The statements – it would be a misuse of words to call them arguments – by which Mr Baring-Gould seeks to support his second and third positions are cheaply manufactured, and may be cheaply disposed of. As for the first, it is true that what is Scottish is, by the Treaty of Union, British, but the inference he obviously wishes to draw – viz., that what is British is English – is a false conclusion. Mr Gould may as well insist that black is white because both are colours. As for his assertion that the native English ballads were rich because they were not collected, it seems to us more logical to infer that they were not collected because they were non-existent. English collectors there were, to the full as zealous as those of Scotland, and if they went to the museums and libraries to glean, it was probably because there was no gleaning of the grain they wanted elsewhere that was worth the while. On what basis of fact or fancy does Mr Gould rest his claim that the Scottish ballads are after all of English origin and growth? On a song or two, ‘The Jolly Trooper,’ ‘The Trees that are so high,’ and a few more, one ‘taken from an absolutely illiterate man, now dead, who had lived at Dartmoor,’ another ‘taken down from an utterly illiterate hedger [presumably of Devonshire] who got it from his father, for he belonged to a family who had been musical for generations’ – which all, some with deficiencies, some with additions, more or less ‘similar to ballads in Scotch collections.’ On the strength of these – the matter and nature, the similarity of which we have not the means of discussing – the claim is made. Even allowing them to be the original and superior copies of ballads which are present in the Northern collection – a liberal allowance to Baring-Gouldish avarice! – was ever more audacious conclusion drawn from induction so miserably meagre? ‘A few ballads gathered in the West of England are somewhat similar to Scottish ballads; ergo, all the so-called Scottish ballads really belong to the West of England!’ But Mr Baring-Gould, while supremely satisfied that what is gathered on Dartmoor is English, denies her native products, maugre their ‘Scotch flavour,’ to Scotland. There is no reasoning with such a man; he has been too long wedded to the art and manufacture of fiction to pay much respect to fact and fair reasoning.
If Mr Baring-Gould’s demands were a trifle more modest, and if he came a little nearer the Scottish Border – but he refuses to meet us half-way – we should be prepared to deal generously with him. We can easily afford to do so. We should lose none of the best of our genuine collection. But he would seize at one fell swoop upon the whole bundle. As it is, there are scores that are thirled to the Scottish lowlands and borderlands, the undeniable country of their nativity. Sir Patrick Spens haunts ‘the gray toun,’ and the narrow northern seas. Jamie Telfer refuses to cross the Cheviots, except in the hostile array of the ancient regime: the fair Dodhead is not more immoveable. It is only in bonny Teviotdale that a battle could have been fought for ‘ten milk ky’ by the light of ‘a gryming of new-fa’n snaw.’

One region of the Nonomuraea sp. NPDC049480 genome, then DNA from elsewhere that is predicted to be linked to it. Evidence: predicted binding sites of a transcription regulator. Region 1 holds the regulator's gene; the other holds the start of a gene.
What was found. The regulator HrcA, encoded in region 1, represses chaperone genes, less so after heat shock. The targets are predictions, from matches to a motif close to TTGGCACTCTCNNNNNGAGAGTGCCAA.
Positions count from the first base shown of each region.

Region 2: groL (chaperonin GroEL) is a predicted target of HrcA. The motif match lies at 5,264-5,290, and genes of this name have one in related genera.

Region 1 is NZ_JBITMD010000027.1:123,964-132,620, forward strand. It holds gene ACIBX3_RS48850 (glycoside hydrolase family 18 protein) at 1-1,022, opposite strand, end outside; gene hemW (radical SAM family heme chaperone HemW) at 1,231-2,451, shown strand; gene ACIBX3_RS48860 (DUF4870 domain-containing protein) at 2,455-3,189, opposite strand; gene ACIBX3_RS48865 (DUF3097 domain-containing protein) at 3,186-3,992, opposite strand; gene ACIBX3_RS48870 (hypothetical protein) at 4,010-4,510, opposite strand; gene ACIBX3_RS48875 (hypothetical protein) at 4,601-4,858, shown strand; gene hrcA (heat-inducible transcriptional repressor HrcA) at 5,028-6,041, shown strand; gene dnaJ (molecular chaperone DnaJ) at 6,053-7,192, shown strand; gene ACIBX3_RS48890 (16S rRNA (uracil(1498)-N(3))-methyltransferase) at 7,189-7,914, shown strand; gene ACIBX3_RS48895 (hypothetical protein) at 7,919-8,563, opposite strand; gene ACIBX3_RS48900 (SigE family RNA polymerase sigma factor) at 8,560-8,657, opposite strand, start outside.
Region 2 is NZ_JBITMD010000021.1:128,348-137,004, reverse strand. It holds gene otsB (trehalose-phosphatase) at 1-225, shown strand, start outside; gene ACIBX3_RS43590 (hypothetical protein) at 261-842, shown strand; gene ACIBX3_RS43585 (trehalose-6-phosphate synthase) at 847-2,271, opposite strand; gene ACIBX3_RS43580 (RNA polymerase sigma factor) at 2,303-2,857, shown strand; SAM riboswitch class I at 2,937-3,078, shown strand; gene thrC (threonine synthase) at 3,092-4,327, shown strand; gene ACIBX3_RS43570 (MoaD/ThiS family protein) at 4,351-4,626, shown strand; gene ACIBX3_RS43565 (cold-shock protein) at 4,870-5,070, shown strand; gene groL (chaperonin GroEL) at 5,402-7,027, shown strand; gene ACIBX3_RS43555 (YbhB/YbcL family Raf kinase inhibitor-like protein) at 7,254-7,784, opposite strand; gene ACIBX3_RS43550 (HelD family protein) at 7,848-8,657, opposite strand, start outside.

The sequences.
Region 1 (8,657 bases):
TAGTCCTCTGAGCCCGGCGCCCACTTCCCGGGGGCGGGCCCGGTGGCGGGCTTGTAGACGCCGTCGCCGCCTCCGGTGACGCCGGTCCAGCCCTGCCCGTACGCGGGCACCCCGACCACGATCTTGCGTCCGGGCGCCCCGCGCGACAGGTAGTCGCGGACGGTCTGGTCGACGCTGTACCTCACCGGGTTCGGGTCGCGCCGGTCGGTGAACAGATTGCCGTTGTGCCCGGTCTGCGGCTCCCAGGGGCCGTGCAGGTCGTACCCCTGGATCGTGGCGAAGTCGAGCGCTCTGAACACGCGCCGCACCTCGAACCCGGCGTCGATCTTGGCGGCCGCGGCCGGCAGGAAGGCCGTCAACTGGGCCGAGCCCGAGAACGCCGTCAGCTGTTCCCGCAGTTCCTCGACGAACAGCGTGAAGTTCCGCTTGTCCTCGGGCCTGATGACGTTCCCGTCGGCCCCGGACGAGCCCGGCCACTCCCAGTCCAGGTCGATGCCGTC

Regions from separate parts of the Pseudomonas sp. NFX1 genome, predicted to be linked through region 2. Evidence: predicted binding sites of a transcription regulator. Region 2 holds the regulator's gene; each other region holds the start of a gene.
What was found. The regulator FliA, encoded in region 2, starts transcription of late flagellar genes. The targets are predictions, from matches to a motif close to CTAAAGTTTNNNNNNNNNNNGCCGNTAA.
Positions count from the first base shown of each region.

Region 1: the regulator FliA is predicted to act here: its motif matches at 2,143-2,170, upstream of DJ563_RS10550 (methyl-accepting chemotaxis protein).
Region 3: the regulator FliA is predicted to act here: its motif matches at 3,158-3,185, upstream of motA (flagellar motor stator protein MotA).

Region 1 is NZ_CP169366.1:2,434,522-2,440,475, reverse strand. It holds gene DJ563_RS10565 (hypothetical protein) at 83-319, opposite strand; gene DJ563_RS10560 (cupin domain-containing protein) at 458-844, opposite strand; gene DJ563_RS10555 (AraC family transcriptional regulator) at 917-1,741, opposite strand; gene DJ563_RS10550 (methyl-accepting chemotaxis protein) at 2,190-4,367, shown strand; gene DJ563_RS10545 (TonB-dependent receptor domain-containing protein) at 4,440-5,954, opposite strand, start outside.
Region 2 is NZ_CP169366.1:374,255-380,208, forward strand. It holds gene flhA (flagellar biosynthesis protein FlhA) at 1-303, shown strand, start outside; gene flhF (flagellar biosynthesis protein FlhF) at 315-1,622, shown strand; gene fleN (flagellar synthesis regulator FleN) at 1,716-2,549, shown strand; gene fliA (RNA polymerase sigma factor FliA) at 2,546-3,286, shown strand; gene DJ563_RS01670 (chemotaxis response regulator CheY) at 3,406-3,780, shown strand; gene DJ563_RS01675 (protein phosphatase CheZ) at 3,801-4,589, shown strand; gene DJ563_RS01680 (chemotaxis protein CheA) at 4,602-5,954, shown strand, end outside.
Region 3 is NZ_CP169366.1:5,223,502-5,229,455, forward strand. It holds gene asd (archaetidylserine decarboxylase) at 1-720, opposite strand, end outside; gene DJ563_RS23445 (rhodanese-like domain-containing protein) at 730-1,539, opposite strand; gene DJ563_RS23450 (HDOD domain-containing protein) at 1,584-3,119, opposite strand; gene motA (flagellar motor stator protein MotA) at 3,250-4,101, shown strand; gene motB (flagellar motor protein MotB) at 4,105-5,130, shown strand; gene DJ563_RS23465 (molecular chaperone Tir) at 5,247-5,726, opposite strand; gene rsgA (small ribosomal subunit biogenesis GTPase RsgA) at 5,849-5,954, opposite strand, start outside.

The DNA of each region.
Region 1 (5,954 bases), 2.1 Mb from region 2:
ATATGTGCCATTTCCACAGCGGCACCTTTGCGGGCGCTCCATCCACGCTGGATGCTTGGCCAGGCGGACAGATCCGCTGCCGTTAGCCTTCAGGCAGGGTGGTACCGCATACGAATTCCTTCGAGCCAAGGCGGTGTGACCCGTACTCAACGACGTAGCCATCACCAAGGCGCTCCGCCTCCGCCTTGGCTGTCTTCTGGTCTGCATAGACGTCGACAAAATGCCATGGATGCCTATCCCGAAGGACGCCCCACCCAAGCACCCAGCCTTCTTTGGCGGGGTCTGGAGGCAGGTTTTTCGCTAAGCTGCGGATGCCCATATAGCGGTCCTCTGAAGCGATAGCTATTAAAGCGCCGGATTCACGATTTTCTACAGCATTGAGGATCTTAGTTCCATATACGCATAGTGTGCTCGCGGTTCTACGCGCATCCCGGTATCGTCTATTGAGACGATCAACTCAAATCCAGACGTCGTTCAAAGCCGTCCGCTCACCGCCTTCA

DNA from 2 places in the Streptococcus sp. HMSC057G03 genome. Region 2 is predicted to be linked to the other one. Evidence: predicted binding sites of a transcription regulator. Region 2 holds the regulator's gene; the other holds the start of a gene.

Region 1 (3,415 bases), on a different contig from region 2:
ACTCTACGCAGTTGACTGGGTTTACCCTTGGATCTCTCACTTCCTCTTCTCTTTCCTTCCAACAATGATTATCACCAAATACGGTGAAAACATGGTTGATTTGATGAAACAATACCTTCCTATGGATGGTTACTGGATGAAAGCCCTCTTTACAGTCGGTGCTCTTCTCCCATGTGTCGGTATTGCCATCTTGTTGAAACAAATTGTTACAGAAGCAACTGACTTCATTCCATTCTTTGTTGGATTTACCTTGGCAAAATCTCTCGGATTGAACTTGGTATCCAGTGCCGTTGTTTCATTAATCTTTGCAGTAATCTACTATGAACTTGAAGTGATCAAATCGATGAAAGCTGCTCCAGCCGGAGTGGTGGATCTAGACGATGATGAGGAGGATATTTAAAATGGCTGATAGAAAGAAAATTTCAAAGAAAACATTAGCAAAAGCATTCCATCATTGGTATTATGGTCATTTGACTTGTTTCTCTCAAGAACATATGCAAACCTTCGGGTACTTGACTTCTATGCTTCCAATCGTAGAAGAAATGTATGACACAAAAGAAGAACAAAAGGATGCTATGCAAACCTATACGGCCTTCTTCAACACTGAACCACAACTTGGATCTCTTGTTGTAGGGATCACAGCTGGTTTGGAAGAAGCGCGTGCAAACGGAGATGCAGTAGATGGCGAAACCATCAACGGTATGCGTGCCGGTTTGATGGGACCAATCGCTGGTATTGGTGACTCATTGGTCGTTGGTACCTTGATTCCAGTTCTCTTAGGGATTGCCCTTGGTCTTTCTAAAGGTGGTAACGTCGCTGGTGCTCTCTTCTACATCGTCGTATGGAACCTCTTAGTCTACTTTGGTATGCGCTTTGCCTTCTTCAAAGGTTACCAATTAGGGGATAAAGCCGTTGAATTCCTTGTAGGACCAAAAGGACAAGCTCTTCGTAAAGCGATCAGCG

“‘Revenge! revenge!’ auld Wat ‘gan cry;
‘Fy, lads, lay on them cruellie!
We’ll ne’er see Tiviotside again
Or Willie’s death revenged shall be!’
“Then he’s ta’en aff his gude steel cap,
And thice he’s waved it in the air;
The Dinlay snaw was ne’er mair white
Nor the lyart locks o’ Harden’s hair.”
The Dinlay snaws are not to be lifted lightly to the top of any of the tors of Devonshire. The pathetic wail that echoes all down Yarrow will not ‘fly the vocal vale.’ Our fairies, too, will not budge. They are of a different strain from the Warwickshire fairies, and never entered Shakspeare’s dream;
“For aye, at ilka seven years,
They pay the teind to hell.”
Such ballads as these, and many other representatives, like ‘The Twa Brothers,’ ‘The Gay Goshawk,’ ‘The Demon Lover’ – their name is legion – are indisputably indigenous to Scotland. Only madness, or Mr Baring-Gould, would venture to appropriate them. They are steeped in the native Castaly. The geography and history of the country are inextricably woven into the texture of their every stanza. The local colouring of idiom and imagery is part and parcel of their very fabric. Their beauty and their bouquet are as undeniably native to Scotland as are the gowans to her burn-banks or the heather to her hills.”